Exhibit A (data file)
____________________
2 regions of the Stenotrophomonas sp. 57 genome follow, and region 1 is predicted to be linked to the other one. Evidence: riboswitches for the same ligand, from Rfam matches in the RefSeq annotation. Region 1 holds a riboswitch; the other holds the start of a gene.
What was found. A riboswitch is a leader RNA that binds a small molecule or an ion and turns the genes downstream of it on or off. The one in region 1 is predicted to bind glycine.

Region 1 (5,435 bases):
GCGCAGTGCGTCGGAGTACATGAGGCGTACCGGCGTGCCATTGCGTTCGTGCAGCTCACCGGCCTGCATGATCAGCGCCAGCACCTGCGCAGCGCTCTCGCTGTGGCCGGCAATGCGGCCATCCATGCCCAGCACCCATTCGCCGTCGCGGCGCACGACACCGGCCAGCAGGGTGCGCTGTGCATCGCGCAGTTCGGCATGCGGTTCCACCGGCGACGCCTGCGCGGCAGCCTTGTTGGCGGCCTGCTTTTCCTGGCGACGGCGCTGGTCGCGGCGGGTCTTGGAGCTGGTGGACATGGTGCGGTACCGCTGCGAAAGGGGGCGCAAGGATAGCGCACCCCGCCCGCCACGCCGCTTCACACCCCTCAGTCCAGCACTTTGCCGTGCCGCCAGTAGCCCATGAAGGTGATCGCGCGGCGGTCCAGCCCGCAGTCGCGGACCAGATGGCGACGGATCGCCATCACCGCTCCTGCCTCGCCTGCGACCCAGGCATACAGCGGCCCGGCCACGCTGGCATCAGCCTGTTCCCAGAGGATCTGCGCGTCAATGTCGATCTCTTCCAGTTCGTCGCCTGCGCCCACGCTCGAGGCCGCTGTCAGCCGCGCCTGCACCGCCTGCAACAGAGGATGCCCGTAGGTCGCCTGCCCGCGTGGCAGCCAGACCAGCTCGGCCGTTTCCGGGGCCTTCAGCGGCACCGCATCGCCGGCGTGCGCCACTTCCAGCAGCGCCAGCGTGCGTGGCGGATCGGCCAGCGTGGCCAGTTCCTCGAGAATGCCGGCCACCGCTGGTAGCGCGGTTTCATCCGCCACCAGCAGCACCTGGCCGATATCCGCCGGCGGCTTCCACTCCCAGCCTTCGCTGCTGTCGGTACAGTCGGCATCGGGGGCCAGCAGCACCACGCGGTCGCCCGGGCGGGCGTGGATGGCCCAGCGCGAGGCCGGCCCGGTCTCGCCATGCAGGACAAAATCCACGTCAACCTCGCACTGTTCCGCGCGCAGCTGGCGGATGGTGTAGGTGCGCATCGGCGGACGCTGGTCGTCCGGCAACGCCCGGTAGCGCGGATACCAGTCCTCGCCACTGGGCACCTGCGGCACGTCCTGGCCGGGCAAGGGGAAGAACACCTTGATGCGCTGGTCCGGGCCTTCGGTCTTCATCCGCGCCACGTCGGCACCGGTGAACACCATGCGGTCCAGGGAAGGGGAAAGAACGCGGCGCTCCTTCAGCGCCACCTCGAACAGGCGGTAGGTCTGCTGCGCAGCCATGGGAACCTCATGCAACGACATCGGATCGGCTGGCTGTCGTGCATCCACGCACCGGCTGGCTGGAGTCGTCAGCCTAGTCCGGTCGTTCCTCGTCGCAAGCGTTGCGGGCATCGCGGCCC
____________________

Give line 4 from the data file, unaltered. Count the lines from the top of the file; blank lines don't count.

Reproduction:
GCGCAGTGCGTCGGAGTACATGAGGCGTACCGGCGTGCCATTGCGTTCGTGCAGCTCACCGGCCTGCATGATCAGCGCCAGCACCTGCGCAGCGCTCTCGCTGTGGCCGGCAATGCGGCCATCCATGCCCAGCACCCATTCGCCGTCGCGGCGCACGACACCGGCCAGCAGGGTGCGCTGTGCATCGCGCAGTTCGGCATGCGGTTCCACCGGCGACGCCTGCGCGGCAGCCTTGTTGGCGGCCTGCTTTTCCTGGCGACGGCGCTGGTCGCGGCGGGTCTTGGAGCTGGTGGACATGGTGCGGTACCGCTGCGAAAGGGGGCGCAAGGATAGCGCACCCCGCCCGCCACGCCGCTTCACACCCCTCAGTCCAGCACTTTGCCGTGCCGCCAGTAGCCCATGAAGGTGATCGCGCGGCGGTCCAGCCCGCAGTCGCGGACCAGATGGCGACGGATCGCCATCACCGCTCCTGCCTCGCCTGCGACCCAGGCATACAGCGGCCCGGCCACGCTGGCATCAGCCTGTTCCCAGAGGATCTGCGCGTCAATGTCGATCTCTTCCAGTTCGTCGCCTGCGCCCACGCTCGAGGCCGCTGTCAGCCGCGCCTGCACCGCCTGCAACAGAGGATGCCCGTAGGTCGCCTGCCCGCGTGGCAGCCAGACCAGCTCGGCCGTTTCCGGGGCCTTCAGCGGCACCGCATCGCCGGCGTGCGCCACTTCCAGCAGCGCCAGCGTGCGTGGCGGATCGGCCAGCGTGGCCAGTTCCTCGAGAATGCCGGCCACCGCTGGTAGCGCGGTTTCATCCGCCACCAGCAGCACCTGGCCGATATCCGCCGGCGGCTTCCACTCCCAGCCTTCGCTGCTGTCGGTACAGTCGGCATCGGGGGCCAGCAGCACCACGCGGTCGCCCGGGCGGGCGTGGATGGCCCAGCGCGAGGCCGGCCCGGTCTCGCCATGCAGGACAAAATCCACGTCAACCTCGCACTGTTCCGCGCGCAGCTGGCGGATGGTGTAGGTGCGCATCGGCGGACGCTGGTCGTCCGGCAACGCCCGGTAGCGCGGATACCAGTCCTCGCCACTGGGCACCTGCGGCACGTCCTGGCCGGGCAAGGGGAAGAACACCTTGATGCGCTGGTCCGGGCCTTCGGTCTTCATCCGCGCCACGTCGGCACCGGTGAACACCATGCGGTCCAGGGAAGGGGAAAGAACGCGGCGCTCCTTCAGCGCCACCTCGAACAGGCGGTAGGTCTGCTGCGCAGCCATGGGAACCTCATGCAACGACATCGGATCGGCTGGCTGTCGTGCATCCACGCACCGGCTGGCTGGAGTCGTCAGCCTAGTCCGGTCGTTCCTCGTCGCAAGCGTTGCGGGCATCGCGGCCC